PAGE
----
Apparently the answer is that no one really knows. The Charleston Gazette recently reported that it is unclear how many West Virginia residents have been hired for jobs created by the Marcellus Shale boom in West Virginia.
Organized labor unions have complained that some companies that have come to West Virginia to tap the Marcellus Shale gas reserves have brought in primarily out-of-state residents to fill the jobs created by the shale gas craze. In response, the West Virginia House of Representatives passed a bill during the 2011 special legislative session that would have required companies drilling in the Marcellus Shale to submit reports disclosing the residency of their employees. The final legislation signed by the Governor, however, omitted such a requirement. It instead required the Department of Commerce to submit an annual report detailing the demographics of the Marcellus Shale workforce, including residency, race, ethnicity, gender, and military veteran status.
The Gazette article reported that the first annual report submitted last year did not detail the residency or veteran status of Marcellus Shale workers. Secretary of Commerce Keith Burdette claims that the omissions were due to the lack of a source from which to obtain such information. Presumably, the reports that would have been required by the original House bill would have provided such a source. Despite Mr. Burdette's claims, union leaders claim that organized labor was assured during the 2011 special session that the reports were not needed because the information that would be required therein was already available to the state.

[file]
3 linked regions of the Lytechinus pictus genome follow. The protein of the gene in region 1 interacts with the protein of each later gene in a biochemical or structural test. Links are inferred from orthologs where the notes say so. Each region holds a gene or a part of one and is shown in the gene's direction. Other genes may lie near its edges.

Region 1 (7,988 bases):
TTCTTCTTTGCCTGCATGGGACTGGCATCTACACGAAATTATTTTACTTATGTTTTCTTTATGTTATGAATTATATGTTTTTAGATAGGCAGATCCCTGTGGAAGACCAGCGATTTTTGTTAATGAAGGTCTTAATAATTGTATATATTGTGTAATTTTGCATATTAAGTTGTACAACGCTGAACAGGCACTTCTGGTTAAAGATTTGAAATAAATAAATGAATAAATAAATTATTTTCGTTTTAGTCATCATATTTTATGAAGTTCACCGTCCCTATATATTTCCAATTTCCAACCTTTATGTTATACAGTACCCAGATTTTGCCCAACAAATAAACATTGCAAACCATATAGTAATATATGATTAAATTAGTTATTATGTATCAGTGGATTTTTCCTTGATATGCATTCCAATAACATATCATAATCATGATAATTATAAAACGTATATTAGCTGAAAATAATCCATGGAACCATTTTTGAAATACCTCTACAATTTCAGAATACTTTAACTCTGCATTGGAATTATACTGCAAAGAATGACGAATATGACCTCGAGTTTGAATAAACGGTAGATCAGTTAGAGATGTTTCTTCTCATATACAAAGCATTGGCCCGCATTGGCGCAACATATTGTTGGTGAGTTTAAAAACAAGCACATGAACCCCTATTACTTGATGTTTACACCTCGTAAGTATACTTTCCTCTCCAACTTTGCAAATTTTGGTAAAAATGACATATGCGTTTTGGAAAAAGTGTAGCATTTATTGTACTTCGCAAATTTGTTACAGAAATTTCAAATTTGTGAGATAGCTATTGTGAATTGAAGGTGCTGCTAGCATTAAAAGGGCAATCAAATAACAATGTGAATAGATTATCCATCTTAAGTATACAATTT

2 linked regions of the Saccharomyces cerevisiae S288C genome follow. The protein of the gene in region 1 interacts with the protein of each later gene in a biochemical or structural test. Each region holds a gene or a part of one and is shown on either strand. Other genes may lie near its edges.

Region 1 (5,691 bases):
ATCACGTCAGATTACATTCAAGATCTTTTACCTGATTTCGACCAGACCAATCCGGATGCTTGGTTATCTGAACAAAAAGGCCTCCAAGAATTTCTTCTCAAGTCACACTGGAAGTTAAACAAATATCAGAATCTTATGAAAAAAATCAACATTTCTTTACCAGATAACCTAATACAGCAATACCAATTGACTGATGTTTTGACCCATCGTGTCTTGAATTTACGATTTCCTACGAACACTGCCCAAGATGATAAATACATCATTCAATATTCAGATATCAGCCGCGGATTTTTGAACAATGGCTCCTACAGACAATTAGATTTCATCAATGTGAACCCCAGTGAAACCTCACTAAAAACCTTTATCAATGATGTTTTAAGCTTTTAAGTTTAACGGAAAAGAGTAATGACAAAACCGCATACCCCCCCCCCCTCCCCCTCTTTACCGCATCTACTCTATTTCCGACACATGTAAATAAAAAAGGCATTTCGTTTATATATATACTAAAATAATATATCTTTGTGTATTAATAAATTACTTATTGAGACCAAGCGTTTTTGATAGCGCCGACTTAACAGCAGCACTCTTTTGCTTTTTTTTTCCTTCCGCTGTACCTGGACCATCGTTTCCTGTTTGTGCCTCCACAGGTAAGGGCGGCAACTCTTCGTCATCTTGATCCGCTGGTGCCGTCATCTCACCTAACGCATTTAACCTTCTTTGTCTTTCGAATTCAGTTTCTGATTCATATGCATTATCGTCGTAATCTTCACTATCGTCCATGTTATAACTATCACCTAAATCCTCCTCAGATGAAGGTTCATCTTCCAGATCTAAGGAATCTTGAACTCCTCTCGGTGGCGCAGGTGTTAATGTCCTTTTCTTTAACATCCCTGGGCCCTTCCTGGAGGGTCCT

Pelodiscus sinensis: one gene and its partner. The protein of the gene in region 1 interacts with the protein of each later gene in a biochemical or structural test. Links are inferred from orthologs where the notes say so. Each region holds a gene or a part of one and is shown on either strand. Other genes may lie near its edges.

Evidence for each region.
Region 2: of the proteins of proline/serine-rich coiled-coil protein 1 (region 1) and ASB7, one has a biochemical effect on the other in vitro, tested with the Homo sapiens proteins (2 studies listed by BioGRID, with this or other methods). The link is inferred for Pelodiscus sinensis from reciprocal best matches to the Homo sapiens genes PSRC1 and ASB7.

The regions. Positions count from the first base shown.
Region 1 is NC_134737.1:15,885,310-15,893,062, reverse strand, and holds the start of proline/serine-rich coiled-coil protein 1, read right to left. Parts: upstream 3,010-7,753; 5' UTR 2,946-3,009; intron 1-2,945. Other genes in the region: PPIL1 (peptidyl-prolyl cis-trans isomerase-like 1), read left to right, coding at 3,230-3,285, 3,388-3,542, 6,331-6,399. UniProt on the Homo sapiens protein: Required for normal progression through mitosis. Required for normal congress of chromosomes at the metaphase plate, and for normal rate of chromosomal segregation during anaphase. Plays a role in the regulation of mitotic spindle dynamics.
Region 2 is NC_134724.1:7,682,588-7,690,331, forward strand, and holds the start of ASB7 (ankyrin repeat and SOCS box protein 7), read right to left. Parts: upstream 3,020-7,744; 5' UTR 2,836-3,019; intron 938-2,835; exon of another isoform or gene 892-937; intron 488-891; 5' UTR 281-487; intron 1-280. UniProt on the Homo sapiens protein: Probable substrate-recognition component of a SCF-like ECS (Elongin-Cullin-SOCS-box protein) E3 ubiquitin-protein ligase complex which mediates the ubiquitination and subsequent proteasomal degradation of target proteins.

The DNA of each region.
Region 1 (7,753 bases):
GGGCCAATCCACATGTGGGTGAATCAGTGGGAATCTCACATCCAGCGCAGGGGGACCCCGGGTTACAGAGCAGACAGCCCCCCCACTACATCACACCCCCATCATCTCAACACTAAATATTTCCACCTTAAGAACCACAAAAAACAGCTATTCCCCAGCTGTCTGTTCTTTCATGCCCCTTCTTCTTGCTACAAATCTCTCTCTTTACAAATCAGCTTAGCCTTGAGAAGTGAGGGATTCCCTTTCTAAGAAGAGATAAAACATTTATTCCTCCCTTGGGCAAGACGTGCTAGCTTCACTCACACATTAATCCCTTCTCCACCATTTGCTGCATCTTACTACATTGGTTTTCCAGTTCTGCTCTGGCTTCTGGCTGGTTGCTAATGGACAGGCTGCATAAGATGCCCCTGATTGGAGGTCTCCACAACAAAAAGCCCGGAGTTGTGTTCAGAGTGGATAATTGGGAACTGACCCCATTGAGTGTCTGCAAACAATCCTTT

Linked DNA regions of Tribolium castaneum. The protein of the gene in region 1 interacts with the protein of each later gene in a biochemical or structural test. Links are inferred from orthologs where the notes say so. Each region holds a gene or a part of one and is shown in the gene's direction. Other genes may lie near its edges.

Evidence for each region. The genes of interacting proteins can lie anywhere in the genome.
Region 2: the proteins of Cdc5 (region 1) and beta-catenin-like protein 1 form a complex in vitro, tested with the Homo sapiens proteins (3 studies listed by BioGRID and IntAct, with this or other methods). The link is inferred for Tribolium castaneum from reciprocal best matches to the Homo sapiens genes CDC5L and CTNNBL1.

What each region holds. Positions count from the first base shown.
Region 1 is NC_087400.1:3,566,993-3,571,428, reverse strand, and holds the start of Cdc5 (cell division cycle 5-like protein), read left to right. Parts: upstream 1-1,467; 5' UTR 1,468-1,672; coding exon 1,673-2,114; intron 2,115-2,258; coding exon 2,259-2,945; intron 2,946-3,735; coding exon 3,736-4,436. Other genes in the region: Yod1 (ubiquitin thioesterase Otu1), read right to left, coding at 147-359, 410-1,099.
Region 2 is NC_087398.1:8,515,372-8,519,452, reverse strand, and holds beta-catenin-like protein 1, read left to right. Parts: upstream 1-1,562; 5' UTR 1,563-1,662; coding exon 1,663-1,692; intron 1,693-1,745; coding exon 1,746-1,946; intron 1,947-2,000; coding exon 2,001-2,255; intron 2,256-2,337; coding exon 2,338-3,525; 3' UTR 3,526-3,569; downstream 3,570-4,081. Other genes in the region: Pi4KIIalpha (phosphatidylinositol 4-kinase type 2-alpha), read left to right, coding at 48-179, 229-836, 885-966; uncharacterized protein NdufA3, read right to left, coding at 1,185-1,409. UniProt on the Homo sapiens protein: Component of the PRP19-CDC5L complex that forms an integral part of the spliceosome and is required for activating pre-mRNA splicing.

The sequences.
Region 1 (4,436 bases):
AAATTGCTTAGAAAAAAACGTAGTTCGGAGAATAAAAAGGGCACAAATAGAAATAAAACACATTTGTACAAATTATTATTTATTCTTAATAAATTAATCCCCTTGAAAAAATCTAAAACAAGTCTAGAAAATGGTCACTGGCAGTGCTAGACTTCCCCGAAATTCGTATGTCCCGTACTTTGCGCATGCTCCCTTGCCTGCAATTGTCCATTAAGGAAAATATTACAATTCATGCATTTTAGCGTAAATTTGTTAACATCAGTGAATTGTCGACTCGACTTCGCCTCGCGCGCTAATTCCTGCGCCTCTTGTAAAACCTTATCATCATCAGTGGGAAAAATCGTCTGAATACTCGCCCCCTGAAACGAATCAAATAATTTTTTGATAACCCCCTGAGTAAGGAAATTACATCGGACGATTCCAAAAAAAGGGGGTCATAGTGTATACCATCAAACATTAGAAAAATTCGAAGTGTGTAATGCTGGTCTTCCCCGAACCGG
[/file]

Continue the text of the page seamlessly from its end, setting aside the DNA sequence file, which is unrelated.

While I certainly hope that West Virginia residents are the primary benefactors of the extraction of oil and gas from the Marcellus Shale in the Mountain State, the view from here is that this story is much ado about nothing. Requiring companies to disclose the residency of its Workforce is not going to do much to ensure that West Virginia residents are being hired for Marcellus jobs in West Virginia. The draft legislation passed by the House contained no requirement that any certain percentage of jobs go to West Virginia residents. In fact, such a requirement would surely be met with constitutional challenges.